Each month we look how people have successfully turned their hobby into their profession. This month we start this feature with perhaps one of the most popular hobbies, photography. Here we will be discussing the most important factors and issues you may come across when you set up your own business as a freelance photographer.
If photography is your passion then there are many advantages to setting yourself up as a freelance photographer. As with any freelance role you will be able to choose your own working hours and be your own boss. As well as this you will have more control of the direction you take your career in and through working with a wide variety of clients you will also gain very varied experience and an impressive CV.
Obviously if becoming a freelance photographer was easy then everyone would be doing it. One of the major drawbacks is that there is less job security working freelance. You will need to be business savvy and good at networking to ensure that you can source enough work to keep you earning a salary to live from. You need to weigh up all the pros and cons and do your research in to the market before deciding whether working freelance is right for you.
Invest in your business
Investing in the best equipment is an essential factor in setting up your own photography business. Since the quality of your work will be directly affected by the quality of your photography equipment. This will in turn affect the variety of jobs you can complete and the referrals you get from clients. As an experienced photographer you should know how to source the best cameras and other equipment, however remember it is unwise to spend a lot of money in one go. Instead, start off with equipment that will allow you to do basic jobs and as the jobs roll in and your earnings increase you can invest more in the range of equipment you have.
Also consider investing in yourself by way of training days. One of the main risks of freelance work is that your skills become outdated so keep up to date with the latest techniques by active learning.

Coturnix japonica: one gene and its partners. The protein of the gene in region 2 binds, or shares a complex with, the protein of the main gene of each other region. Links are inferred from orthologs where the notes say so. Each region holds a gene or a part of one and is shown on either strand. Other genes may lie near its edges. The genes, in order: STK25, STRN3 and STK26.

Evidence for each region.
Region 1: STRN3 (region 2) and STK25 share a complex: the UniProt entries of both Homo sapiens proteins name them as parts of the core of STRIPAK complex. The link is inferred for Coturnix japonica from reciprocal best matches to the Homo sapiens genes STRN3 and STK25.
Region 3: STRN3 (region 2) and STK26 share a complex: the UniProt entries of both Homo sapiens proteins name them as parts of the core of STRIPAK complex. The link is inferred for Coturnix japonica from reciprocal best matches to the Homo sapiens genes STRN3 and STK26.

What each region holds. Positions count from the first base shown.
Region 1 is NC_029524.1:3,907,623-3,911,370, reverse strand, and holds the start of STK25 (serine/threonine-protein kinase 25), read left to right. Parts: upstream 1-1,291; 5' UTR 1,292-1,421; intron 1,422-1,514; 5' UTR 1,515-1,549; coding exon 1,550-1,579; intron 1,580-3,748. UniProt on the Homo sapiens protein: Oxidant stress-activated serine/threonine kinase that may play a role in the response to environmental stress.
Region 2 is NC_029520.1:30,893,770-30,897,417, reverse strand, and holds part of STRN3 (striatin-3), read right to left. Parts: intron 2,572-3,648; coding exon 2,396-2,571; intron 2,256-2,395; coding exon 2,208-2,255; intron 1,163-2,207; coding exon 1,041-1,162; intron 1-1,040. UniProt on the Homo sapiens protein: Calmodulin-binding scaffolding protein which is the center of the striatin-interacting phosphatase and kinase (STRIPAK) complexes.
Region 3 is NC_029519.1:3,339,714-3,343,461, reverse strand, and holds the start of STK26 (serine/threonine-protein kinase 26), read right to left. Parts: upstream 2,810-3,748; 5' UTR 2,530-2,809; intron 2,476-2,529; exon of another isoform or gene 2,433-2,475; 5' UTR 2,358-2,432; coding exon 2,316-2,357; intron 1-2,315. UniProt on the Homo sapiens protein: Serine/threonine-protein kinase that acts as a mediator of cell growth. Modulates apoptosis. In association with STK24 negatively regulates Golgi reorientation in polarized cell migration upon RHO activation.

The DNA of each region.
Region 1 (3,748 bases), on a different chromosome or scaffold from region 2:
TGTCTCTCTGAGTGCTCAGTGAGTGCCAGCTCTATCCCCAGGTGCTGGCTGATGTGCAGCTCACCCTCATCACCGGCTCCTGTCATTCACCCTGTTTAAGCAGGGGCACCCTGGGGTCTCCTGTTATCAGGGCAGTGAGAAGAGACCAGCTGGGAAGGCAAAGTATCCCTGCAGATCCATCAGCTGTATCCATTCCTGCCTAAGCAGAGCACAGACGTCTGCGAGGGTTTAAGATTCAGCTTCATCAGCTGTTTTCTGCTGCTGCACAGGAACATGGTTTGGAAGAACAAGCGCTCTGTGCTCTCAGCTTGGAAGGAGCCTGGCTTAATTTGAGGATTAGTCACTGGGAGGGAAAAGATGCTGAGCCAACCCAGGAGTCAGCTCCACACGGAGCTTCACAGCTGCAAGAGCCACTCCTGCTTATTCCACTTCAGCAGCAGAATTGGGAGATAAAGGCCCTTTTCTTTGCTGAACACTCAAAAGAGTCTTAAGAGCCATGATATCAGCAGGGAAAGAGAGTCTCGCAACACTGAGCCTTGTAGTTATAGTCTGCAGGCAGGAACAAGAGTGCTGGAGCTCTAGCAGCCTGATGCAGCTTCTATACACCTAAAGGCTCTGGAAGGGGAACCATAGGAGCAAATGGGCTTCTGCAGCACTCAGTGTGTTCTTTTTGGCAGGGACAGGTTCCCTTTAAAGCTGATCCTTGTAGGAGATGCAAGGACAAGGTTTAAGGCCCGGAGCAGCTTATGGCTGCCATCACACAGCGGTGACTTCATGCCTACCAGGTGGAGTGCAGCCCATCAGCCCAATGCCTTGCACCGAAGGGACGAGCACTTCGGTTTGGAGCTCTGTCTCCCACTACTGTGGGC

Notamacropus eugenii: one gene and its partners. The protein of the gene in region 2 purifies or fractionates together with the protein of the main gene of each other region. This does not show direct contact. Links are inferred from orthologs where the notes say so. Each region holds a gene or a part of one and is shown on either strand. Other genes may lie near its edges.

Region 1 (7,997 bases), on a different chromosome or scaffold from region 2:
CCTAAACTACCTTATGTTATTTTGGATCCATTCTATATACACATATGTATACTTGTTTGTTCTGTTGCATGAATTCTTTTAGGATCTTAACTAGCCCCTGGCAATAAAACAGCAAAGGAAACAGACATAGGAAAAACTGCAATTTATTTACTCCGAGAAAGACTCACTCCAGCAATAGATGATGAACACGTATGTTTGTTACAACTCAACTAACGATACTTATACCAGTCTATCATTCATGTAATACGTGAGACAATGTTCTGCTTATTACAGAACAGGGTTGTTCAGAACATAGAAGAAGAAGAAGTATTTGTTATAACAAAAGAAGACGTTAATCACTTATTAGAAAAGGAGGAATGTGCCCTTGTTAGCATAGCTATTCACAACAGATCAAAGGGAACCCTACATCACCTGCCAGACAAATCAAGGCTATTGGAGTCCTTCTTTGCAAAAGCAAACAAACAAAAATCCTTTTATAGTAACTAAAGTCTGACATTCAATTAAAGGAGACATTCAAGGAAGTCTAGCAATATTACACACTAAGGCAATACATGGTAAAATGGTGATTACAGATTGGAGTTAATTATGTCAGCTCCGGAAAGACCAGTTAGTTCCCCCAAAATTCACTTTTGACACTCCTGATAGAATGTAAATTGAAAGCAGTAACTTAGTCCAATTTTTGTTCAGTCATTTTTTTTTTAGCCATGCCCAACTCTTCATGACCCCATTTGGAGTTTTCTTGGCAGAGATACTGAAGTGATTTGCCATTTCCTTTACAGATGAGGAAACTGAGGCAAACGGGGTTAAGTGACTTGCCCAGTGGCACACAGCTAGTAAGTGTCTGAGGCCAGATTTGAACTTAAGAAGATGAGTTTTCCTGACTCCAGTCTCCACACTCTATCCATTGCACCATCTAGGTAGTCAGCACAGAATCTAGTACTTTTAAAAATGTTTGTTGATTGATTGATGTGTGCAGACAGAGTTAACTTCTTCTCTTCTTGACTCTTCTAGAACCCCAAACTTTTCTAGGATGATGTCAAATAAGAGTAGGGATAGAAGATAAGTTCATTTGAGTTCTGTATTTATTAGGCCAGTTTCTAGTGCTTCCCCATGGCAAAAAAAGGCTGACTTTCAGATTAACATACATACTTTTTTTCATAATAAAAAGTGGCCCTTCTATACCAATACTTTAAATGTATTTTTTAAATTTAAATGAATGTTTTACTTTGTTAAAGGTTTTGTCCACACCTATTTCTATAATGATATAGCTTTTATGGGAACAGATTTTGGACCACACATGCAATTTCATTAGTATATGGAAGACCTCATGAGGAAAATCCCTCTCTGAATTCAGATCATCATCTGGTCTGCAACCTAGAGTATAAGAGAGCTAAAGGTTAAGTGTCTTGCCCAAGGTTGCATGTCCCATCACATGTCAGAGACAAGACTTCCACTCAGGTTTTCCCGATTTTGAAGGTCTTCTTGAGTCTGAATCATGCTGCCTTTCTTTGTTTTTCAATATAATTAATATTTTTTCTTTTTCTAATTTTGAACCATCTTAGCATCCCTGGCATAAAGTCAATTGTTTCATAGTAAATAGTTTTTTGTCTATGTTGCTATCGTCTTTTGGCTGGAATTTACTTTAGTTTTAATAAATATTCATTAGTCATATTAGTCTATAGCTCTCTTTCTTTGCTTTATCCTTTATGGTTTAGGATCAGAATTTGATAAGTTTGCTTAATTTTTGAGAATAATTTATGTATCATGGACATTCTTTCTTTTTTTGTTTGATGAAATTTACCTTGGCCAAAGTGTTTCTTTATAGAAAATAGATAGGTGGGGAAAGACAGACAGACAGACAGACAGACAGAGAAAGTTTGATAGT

Charging for your work
The way you charge for your work is very important because you need to ensure you are able to earn a professional income in order to work freelance. The most common ways photographers earn money is through commission or through reproduction fees.
Photographers working on commission charge by time. The figure you charge will depend on your own individual circumstances and preferences. Since you are working freelance you will need to work out the optimal fee, which is both competitive and allows you to earn enough to live, cover holidays, illness periods, your pension, administrative fees etc. It can be hard to work out the ideal fee to charge. You will need to do a lot of research into your business costs and even check out what other freelance photographers are charging. Never be afraid to negotiate better rates.
The photographer is the owner of the intellectual property in the work. The commission fee should include an initial limited licence for reproduction, to be negotiated between the photographer and the client, beyond which further reproduction fees are chargeable.
Check out this handy photography day rate calculator form londonfreelance.org which should give you some idea about how much to charge.
Promoting your work
It may be wise to start of working in a range of areas, but as you gain experience you should decide if you will continue to operate in a range of fields, or if you should specialise in sport, food, landscape, or business photography. Specialising should help you to target your market better.
It is extremely important to set up your own website. This will allow you to show off your best photographs and sell your work without needing a bricks and mortar shop. The next step is to set up social media profiles. This will allow you to network with other freelance photographers and with clients. Spreading the reach of your work and maximising the level of interaction with other potential clients will help you become better known. It will also help you pick up business tips.
Don’t forget traditional marketing techniques as well. It’s important to have a business card which you can hand out when you meet potential clients, at networking events or to current clients so they keep you in mind for future work.
As well as concentrating on your creative work, life as a freelancer will also require you to have a strong business head and organisational skills to ensure that the administrative side runs smoothly.
It is important to keep track of business income and expenses by making sure your clients pay in a timely manner, as well as managing insurance and tax issues. To make sure you are paying the correct amount of tax you should always consult an accountant. However, this can be an expensive resource. It is important to use small business accounting software which will help you keep track of all your business costs but will also result in paperwork taking up less of your time. There are several online versions which will make the process as efficient as possible.
Success as a freelance photographer ultimately depends how much time and effort you can invest into the project. There are relatively low entry barriers to establishing yourself and experience will be your greatest asset. Remember to make use of online resources to make yourself known and find work more easily.
Do you have any other top tips for starting out as a freelance photographer? If you liked this guide to setting up as a freelance photographer then you can find it in a downloadable format via our PDF sharing account.
No related posts.